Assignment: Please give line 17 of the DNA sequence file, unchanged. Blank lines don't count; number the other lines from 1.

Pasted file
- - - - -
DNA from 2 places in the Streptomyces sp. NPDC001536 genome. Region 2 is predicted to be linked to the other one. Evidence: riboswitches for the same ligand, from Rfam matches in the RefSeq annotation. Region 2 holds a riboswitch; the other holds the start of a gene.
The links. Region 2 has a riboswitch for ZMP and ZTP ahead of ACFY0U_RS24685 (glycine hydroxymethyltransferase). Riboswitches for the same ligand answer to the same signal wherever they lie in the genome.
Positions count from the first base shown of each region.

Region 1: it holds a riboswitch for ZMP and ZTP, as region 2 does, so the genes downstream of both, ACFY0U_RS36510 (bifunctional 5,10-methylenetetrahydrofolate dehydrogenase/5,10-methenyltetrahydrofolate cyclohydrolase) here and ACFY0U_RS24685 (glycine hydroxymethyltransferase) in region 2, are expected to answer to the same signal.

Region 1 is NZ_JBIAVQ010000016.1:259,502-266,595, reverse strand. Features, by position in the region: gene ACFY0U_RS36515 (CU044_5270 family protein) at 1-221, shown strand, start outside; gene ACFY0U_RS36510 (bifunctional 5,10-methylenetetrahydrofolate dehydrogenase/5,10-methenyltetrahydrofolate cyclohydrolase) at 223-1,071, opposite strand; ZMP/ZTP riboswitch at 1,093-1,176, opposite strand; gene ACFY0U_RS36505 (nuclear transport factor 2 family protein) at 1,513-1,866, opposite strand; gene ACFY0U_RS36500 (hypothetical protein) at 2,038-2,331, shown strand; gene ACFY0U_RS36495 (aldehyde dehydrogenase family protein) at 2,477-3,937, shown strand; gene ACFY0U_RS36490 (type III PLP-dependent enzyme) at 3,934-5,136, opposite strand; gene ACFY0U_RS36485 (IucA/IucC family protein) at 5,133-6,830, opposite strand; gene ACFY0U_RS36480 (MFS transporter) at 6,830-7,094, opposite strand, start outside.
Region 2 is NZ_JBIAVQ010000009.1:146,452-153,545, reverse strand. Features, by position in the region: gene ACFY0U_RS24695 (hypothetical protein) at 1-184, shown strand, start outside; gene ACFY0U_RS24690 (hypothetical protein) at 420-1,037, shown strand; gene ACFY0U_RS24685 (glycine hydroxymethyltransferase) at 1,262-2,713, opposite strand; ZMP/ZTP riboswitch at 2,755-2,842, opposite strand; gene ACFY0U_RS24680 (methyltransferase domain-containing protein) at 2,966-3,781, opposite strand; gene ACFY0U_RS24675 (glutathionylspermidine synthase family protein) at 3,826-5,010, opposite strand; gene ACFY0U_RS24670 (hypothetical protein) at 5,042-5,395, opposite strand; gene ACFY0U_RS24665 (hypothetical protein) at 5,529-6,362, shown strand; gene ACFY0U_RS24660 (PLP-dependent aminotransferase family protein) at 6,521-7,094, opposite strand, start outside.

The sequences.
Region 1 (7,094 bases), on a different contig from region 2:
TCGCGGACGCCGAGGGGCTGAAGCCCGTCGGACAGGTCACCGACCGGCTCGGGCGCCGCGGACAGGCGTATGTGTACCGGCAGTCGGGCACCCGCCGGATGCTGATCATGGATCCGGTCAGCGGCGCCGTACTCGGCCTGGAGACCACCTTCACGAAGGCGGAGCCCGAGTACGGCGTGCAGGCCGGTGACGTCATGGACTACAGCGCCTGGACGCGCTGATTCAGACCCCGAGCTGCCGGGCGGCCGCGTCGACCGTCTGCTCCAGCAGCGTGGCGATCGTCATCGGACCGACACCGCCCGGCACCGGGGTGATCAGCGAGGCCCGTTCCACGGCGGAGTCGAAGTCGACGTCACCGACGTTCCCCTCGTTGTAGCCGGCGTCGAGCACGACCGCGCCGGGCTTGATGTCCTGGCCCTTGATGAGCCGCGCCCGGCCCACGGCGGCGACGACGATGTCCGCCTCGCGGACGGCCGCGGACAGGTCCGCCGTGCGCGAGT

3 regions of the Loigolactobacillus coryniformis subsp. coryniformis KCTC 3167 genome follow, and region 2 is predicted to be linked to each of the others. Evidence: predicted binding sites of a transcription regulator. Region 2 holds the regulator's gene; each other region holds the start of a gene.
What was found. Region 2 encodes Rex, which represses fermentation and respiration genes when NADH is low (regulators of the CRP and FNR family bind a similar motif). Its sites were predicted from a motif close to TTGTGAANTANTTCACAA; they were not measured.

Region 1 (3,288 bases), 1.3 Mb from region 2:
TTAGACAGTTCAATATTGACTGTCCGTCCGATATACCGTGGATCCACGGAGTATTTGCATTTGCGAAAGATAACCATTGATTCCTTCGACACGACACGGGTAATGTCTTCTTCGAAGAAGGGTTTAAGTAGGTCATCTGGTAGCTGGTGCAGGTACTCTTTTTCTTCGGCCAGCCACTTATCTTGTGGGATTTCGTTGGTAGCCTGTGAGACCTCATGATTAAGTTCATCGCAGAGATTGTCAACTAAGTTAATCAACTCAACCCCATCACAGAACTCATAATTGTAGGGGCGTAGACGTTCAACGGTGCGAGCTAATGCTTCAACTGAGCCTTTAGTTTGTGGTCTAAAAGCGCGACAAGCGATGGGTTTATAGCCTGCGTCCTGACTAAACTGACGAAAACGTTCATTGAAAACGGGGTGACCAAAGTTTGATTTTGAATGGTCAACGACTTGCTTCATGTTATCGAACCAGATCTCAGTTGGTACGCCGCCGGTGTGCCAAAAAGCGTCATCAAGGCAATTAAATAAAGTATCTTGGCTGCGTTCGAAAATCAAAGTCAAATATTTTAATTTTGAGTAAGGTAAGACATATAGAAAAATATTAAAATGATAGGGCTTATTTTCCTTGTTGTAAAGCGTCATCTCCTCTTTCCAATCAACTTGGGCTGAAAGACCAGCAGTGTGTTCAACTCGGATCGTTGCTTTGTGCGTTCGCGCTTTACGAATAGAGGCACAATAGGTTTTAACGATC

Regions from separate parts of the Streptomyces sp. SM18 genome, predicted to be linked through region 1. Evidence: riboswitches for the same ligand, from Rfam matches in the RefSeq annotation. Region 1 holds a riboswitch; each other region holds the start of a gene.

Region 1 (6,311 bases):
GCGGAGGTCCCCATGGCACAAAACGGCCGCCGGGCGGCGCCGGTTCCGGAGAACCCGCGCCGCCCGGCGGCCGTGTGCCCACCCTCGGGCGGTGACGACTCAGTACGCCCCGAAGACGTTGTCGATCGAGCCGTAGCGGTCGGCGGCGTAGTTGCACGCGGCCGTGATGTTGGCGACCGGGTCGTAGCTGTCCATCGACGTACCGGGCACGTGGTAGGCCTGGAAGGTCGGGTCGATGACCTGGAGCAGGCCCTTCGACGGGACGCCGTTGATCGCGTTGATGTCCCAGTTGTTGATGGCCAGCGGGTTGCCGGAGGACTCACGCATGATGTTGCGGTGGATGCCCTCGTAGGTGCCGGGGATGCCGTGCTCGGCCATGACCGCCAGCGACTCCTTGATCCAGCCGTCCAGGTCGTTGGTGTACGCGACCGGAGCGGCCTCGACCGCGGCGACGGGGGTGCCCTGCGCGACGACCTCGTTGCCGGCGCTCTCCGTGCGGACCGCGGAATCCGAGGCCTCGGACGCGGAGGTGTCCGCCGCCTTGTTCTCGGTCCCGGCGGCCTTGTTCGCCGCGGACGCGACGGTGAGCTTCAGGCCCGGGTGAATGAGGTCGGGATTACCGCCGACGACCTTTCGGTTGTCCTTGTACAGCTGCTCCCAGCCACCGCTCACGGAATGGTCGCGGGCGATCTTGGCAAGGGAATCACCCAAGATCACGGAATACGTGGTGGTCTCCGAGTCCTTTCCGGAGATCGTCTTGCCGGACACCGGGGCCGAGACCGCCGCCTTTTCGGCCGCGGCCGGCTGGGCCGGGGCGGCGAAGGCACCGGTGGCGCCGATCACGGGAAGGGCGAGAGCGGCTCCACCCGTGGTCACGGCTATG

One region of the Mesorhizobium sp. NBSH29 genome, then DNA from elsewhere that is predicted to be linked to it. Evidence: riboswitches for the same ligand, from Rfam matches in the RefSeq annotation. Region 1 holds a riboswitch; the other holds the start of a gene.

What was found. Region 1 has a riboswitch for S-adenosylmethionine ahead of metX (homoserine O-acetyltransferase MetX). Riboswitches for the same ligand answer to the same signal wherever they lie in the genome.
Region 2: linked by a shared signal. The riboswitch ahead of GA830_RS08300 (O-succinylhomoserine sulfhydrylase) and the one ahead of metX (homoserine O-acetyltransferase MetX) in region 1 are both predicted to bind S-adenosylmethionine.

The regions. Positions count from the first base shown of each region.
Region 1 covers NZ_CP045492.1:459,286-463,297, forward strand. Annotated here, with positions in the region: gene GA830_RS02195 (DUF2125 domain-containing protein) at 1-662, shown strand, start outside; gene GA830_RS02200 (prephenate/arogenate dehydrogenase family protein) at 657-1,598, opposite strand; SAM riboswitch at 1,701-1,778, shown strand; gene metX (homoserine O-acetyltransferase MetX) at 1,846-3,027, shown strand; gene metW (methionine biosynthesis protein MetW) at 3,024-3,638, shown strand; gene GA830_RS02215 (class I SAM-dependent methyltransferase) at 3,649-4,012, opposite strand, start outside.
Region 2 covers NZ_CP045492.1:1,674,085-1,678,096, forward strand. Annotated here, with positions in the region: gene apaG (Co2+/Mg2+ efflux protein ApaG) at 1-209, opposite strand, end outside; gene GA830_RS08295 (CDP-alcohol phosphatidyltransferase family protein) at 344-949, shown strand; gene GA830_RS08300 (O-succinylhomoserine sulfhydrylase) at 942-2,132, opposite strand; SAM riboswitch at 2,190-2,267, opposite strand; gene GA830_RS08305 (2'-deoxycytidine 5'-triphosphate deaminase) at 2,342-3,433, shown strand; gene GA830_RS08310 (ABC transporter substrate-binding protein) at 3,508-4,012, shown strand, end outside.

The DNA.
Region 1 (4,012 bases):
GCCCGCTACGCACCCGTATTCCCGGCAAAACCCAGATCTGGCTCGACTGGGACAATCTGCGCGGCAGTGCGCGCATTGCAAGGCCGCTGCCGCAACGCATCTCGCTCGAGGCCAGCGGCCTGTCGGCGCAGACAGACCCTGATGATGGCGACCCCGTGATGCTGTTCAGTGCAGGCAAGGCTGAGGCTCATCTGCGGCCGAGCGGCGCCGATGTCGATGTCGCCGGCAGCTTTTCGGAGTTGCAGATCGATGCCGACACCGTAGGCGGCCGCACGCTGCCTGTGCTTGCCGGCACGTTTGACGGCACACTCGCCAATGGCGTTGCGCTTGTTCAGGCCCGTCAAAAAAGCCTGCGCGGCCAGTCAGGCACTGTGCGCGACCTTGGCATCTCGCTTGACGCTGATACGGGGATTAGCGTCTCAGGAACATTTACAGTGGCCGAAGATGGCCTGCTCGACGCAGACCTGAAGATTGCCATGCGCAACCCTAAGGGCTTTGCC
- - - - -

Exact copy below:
One region of the Mesorhizobium sp. NBSH29 genome, then DNA from elsewhere that is predicted to be linked to it. Evidence: riboswitches for the same ligand, from Rfam matches in the RefSeq annotation. Region 1 holds a riboswitch; the other holds the start of a gene.